On Thursday, the CDC announced the Morbidity and Mortality Weekly Report. The health agency announced 12 million American adults said they had driven under the influence of weed in the year before the survey. Approximately 2.3 million say they had driven under the influence of illicit drugs such as cocaine and methamphetamine.
Based on the study, nearly 5% of Americans driving under the influence of weed, and almost 1% are driving under the influence of other drugs. The percentage is far smaller than the number of drivers driving under the influence of alcohol. In 2018, 8% of drivers said they had a drink before driving.
Men were more likely to report using marijuana or illicit drugs than women. Most of the people were between the ages of 21 to 25 years old, and the second-highest group to report using weed were people between 16 and 20. The authors of the study say the younger demographic “is of special concern,” since newer drivers are still learning how to drive.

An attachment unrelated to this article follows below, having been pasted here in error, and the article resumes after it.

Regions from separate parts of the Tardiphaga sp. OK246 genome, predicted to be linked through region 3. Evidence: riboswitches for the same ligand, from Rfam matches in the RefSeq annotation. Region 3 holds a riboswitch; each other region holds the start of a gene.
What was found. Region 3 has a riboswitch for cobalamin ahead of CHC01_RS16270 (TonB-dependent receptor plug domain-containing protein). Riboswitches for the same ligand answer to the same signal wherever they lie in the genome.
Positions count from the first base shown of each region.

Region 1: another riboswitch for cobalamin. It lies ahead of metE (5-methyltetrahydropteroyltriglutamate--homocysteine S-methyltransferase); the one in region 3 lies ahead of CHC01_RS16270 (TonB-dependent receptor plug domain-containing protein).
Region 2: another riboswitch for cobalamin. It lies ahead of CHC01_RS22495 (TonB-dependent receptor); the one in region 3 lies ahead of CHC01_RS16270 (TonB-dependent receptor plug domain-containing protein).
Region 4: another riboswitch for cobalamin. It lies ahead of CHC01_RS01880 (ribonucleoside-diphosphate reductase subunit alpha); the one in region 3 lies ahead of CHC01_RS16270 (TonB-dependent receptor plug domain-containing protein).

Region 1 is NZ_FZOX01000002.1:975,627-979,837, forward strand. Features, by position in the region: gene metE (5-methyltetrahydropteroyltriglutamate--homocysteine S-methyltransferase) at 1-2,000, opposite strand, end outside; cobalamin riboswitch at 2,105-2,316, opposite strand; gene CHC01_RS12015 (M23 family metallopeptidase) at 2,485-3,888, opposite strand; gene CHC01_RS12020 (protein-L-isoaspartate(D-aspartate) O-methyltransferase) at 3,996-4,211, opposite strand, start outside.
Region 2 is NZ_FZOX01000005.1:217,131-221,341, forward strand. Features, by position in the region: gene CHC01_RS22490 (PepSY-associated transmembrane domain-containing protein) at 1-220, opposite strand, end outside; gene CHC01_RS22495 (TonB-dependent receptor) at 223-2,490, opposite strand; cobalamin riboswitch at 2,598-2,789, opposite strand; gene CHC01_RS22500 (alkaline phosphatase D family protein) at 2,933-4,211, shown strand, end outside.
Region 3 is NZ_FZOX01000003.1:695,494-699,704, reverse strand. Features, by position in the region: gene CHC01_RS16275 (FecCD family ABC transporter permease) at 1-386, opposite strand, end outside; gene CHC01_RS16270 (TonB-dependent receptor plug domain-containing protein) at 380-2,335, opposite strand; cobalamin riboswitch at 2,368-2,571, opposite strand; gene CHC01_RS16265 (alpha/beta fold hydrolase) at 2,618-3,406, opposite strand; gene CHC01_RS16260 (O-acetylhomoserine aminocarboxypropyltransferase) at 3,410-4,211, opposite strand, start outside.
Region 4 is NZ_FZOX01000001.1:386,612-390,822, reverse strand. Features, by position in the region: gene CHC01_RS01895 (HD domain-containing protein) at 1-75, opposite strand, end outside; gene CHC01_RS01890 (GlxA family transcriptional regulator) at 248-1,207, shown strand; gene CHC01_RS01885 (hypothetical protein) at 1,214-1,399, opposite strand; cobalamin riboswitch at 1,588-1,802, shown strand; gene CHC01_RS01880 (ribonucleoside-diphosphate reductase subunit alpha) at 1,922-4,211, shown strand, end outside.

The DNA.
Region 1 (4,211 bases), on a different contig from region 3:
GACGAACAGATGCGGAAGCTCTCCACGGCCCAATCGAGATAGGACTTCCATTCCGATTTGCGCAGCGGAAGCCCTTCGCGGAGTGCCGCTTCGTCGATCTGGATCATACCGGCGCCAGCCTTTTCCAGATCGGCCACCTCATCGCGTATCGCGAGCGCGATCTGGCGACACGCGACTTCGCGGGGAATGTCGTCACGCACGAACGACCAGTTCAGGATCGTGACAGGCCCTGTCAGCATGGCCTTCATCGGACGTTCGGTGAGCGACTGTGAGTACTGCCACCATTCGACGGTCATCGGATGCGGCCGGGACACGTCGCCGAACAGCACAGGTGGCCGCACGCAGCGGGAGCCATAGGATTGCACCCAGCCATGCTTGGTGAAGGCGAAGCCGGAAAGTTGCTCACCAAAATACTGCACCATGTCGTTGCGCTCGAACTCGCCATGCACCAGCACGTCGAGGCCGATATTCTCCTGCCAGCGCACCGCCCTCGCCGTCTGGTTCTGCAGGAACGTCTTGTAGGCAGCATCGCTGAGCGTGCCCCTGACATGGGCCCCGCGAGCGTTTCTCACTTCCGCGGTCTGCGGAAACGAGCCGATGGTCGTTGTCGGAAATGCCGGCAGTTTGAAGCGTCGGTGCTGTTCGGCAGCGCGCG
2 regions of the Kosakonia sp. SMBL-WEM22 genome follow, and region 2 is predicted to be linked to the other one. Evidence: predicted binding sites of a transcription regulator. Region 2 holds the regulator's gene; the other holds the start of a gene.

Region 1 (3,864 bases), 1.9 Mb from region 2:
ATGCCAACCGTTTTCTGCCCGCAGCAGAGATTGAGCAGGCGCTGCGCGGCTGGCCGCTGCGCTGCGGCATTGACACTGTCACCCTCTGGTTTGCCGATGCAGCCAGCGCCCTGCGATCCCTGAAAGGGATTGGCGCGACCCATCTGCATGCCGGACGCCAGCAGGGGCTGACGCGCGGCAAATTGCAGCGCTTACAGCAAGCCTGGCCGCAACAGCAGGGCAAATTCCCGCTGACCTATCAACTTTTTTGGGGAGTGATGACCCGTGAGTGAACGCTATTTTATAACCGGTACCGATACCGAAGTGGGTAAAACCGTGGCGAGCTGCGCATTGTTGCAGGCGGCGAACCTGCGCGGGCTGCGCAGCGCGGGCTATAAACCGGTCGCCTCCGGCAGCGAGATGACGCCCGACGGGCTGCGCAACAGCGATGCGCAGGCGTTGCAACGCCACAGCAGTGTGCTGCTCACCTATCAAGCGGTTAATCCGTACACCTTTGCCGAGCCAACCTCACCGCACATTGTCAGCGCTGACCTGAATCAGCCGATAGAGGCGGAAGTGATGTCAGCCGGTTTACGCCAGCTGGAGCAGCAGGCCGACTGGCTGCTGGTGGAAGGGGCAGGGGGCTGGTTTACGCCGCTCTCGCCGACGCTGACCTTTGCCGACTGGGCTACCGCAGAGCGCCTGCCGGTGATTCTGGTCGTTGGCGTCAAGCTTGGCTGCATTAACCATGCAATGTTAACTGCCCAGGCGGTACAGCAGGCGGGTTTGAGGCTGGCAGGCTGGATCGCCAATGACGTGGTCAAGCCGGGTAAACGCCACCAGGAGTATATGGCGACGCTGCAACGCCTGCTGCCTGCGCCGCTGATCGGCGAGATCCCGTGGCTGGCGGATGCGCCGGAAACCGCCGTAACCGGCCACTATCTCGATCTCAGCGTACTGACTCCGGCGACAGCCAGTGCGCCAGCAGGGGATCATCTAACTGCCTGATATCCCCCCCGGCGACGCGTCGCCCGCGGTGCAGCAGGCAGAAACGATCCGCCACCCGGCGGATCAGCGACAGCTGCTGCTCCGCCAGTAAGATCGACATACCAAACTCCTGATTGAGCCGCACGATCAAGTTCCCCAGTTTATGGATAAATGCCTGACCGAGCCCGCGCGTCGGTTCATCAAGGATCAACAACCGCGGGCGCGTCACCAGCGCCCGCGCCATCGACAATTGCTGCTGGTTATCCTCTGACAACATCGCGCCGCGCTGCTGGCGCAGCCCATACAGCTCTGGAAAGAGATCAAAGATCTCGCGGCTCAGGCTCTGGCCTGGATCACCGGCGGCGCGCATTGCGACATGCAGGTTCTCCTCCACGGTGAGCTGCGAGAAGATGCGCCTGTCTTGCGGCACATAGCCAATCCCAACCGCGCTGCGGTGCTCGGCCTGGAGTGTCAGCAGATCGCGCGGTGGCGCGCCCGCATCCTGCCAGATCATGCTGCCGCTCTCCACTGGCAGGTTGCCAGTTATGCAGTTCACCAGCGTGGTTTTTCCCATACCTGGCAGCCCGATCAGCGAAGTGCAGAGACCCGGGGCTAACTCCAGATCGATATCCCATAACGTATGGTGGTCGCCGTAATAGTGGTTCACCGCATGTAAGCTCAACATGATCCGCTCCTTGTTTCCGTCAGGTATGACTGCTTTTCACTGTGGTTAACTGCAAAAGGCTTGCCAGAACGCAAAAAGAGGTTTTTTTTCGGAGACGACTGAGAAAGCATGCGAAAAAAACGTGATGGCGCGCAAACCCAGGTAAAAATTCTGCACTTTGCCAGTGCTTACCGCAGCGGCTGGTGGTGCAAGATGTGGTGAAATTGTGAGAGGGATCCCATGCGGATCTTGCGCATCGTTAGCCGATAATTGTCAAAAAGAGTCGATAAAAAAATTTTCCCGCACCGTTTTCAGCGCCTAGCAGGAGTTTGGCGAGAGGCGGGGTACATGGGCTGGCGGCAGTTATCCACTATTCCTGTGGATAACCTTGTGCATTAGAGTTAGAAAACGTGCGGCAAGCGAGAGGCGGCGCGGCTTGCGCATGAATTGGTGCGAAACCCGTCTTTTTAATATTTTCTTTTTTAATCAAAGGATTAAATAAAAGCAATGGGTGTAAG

The demographic to drive under the influence of marijuana are non-Hispanic multiracial persons at 9.2%, according to the report.
Marijuana is legal in several states across the nation, but driving under the influence is illegal. Studies have shown cannabis can alter judgment and reaction time.
The CDC suggests law enforcement and public health officials develop ways to prevent drug-impaired driving. Currently, there are no national guidelines for marijuana-impaired drivers.
It is important to note, 2017 study found the legalization of recreational marijuana did not increase the number of fatal accidents but states that legalized weed are seeing more crashes.